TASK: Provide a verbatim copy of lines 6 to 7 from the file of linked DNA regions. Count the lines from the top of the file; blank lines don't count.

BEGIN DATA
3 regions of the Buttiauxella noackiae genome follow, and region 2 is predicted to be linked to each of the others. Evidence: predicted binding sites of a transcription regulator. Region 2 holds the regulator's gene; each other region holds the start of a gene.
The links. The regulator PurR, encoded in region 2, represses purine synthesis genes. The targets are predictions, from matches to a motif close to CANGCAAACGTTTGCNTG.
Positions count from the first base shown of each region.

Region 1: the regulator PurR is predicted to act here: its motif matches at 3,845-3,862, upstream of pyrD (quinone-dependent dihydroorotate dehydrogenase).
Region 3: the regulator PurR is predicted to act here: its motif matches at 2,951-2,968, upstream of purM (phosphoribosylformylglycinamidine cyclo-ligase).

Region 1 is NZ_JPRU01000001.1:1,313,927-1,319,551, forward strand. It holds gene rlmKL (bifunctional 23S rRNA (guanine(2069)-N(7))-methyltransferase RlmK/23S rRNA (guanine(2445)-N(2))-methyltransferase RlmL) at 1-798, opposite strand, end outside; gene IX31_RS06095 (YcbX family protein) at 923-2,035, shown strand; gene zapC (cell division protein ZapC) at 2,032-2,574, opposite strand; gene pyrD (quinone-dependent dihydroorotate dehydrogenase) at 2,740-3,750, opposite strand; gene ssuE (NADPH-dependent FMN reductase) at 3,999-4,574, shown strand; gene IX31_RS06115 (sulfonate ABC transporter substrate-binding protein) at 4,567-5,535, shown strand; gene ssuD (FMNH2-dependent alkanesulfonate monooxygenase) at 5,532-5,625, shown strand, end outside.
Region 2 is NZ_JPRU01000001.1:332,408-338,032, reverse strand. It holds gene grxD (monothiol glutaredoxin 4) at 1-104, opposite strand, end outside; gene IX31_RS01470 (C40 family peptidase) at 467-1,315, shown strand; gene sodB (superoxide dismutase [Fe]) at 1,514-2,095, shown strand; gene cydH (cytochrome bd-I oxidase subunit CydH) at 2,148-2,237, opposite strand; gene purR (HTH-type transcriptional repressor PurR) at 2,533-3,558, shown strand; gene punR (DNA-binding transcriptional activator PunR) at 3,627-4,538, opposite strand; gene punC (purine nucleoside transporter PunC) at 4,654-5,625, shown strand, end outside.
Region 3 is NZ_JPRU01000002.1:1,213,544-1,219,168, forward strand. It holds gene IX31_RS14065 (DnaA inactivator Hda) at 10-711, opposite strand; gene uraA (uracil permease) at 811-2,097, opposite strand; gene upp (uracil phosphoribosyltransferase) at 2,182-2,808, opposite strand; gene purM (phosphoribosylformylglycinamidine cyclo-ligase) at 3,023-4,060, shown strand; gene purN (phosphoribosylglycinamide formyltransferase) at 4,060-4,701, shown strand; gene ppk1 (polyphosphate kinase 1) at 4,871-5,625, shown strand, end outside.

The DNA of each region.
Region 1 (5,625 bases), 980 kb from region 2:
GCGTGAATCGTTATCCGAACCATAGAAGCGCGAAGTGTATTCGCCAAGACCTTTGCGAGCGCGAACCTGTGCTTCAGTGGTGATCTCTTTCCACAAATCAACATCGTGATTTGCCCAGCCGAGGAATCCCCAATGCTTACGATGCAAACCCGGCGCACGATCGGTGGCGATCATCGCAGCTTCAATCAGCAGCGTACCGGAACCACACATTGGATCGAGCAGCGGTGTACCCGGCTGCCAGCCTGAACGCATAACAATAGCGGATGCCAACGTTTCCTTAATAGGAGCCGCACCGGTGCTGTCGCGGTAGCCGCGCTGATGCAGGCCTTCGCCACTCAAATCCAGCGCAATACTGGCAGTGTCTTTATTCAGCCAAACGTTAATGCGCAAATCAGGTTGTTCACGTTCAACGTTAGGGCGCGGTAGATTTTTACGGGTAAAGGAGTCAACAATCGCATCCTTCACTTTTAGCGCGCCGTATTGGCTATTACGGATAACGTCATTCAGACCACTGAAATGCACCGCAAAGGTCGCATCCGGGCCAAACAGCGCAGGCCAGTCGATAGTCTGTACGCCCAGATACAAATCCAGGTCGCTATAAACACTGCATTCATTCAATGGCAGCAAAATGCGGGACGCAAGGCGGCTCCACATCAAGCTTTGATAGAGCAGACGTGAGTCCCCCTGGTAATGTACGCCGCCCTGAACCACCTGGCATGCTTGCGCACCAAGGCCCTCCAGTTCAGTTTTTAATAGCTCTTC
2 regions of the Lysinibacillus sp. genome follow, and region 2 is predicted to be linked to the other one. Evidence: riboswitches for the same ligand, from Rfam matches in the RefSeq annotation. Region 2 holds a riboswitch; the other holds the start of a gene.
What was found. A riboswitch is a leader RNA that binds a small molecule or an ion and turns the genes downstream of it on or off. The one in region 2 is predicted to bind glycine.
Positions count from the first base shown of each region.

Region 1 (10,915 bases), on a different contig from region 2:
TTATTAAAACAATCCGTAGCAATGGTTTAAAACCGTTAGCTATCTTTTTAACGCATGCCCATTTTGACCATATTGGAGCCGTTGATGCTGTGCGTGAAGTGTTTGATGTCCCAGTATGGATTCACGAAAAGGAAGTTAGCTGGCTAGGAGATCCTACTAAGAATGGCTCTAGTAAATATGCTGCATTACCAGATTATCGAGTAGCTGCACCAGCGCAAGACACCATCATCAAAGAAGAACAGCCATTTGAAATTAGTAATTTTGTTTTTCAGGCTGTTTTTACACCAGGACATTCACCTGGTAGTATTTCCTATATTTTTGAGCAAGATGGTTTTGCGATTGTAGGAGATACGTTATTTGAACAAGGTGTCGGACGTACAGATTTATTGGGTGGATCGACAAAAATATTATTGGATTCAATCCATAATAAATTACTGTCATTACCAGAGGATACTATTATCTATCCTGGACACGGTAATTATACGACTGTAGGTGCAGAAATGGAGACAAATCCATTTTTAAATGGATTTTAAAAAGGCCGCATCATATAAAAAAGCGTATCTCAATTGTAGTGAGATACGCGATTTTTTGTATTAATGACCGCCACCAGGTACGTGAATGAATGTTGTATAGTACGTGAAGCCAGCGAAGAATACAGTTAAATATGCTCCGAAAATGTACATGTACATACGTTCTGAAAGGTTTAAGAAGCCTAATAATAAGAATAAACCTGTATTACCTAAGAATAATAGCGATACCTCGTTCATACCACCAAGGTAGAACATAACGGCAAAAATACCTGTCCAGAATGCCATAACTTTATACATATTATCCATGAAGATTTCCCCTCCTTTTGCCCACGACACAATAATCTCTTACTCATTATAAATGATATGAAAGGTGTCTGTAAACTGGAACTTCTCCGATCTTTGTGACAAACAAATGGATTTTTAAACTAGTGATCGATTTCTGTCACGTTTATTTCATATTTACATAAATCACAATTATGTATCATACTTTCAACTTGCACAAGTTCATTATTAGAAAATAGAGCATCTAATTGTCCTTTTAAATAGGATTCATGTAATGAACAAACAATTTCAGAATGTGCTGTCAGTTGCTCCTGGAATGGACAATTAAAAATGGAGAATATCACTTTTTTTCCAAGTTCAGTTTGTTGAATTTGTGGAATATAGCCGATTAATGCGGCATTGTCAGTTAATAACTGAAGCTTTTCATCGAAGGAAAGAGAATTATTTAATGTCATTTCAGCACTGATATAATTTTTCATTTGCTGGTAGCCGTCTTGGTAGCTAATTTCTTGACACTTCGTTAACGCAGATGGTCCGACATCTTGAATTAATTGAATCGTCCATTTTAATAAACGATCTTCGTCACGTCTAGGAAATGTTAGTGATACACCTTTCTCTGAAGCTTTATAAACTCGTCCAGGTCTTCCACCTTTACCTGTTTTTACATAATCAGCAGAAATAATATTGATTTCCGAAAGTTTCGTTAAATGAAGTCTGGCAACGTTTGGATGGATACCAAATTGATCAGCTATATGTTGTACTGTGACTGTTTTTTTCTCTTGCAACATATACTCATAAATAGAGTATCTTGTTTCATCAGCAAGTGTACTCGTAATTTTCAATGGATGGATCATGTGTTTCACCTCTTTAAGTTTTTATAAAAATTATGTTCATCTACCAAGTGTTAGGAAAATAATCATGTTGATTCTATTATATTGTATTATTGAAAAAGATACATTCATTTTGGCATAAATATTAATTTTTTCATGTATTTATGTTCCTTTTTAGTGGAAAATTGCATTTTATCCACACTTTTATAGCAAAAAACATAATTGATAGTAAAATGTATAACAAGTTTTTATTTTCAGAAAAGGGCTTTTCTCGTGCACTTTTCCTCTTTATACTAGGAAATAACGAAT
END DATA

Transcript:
Region 1 is NZ_JPRU01000001.1:1,313,927-1,319,551, forward strand. It holds gene rlmKL (bifunctional 23S rRNA (guanine(2069)-N(7))-methyltransferase RlmK/23S rRNA (guanine(2445)-N(2))-methyltransferase RlmL) at 1-798, opposite strand, end outside; gene IX31_RS06095 (YcbX family protein) at 923-2,035, shown strand; gene zapC (cell division protein ZapC) at 2,032-2,574, opposite strand; gene pyrD (quinone-dependent dihydroorotate dehydrogenase) at 2,740-3,750, opposite strand; gene ssuE (NADPH-dependent FMN reductase) at 3,999-4,574, shown strand; gene IX31_RS06115 (sulfonate ABC transporter substrate-binding protein) at 4,567-5,535, shown strand; gene ssuD (FMNH2-dependent alkanesulfonate monooxygenase) at 5,532-5,625, shown strand, end outside.
Region 2 is NZ_JPRU01000001.1:332,408-338,032, reverse strand. It holds gene grxD (monothiol glutaredoxin 4) at 1-104, opposite strand, end outside; gene IX31_RS01470 (C40 family peptidase) at 467-1,315, shown strand; gene sodB (superoxide dismutase [Fe]) at 1,514-2,095, shown strand; gene cydH (cytochrome bd-I oxidase subunit CydH) at 2,148-2,237, opposite strand; gene purR (HTH-type transcriptional repressor PurR) at 2,533-3,558, shown strand; gene punR (DNA-binding transcriptional activator PunR) at 3,627-4,538, opposite strand; gene punC (purine nucleoside transporter PunC) at 4,654-5,625, shown strand, end outside.